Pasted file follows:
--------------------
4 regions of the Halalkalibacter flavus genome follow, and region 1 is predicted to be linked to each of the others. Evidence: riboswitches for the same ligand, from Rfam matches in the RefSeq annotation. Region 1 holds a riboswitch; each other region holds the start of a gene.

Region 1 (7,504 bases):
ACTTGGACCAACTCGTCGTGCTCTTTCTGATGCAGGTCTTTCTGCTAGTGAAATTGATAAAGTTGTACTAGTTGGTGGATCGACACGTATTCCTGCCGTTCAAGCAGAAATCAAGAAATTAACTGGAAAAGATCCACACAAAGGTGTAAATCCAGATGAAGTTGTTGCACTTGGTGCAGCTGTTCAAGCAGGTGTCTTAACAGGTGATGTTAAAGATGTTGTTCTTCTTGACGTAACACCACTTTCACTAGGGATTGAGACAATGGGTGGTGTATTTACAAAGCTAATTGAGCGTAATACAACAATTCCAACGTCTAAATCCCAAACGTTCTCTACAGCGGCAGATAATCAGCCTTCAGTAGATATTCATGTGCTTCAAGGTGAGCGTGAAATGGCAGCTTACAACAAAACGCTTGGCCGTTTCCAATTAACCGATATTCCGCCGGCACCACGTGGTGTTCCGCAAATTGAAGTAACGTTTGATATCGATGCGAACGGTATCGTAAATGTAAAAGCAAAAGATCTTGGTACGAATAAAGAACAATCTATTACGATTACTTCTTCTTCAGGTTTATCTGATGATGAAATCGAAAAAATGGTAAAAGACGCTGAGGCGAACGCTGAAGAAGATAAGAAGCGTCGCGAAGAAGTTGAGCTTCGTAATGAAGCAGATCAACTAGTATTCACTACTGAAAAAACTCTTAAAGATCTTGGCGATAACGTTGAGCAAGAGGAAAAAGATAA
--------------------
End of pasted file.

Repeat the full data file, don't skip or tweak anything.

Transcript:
4 regions of the Halalkalibacter flavus genome follow, and region 1 is predicted to be linked to each of the others. Evidence: riboswitches for the same ligand, from Rfam matches in the RefSeq annotation. Region 1 holds a riboswitch; each other region holds the start of a gene.

Region 1 (7,504 bases):
ACTTGGACCAACTCGTCGTGCTCTTTCTGATGCAGGTCTTTCTGCTAGTGAAATTGATAAAGTTGTACTAGTTGGTGGATCGACACGTATTCCTGCCGTTCAAGCAGAAATCAAGAAATTAACTGGAAAAGATCCACACAAAGGTGTAAATCCAGATGAAGTTGTTGCACTTGGTGCAGCTGTTCAAGCAGGTGTCTTAACAGGTGATGTTAAAGATGTTGTTCTTCTTGACGTAACACCACTTTCACTAGGGATTGAGACAATGGGTGGTGTATTTACAAAGCTAATTGAGCGTAATACAACAATTCCAACGTCTAAATCCCAAACGTTCTCTACAGCGGCAGATAATCAGCCTTCAGTAGATATTCATGTGCTTCAAGGTGAGCGTGAAATGGCAGCTTACAACAAAACGCTTGGCCGTTTCCAATTAACCGATATTCCGCCGGCACCACGTGGTGTTCCGCAAATTGAAGTAACGTTTGATATCGATGCGAACGGTATCGTAAATGTAAAAGCAAAAGATCTTGGTACGAATAAAGAACAATCTATTACGATTACTTCTTCTTCAGGTTTATCTGATGATGAAATCGAAAAAATGGTAAAAGACGCTGAGGCGAACGCTGAAGAAGATAAGAAGCGTCGCGAAGAAGTTGAGCTTCGTAATGAAGCAGATCAACTAGTATTCACTACTGAAAAAACTCTTAAAGATCTTGGCGATAACGTTGAGCAAGAGGAAAAAGATAA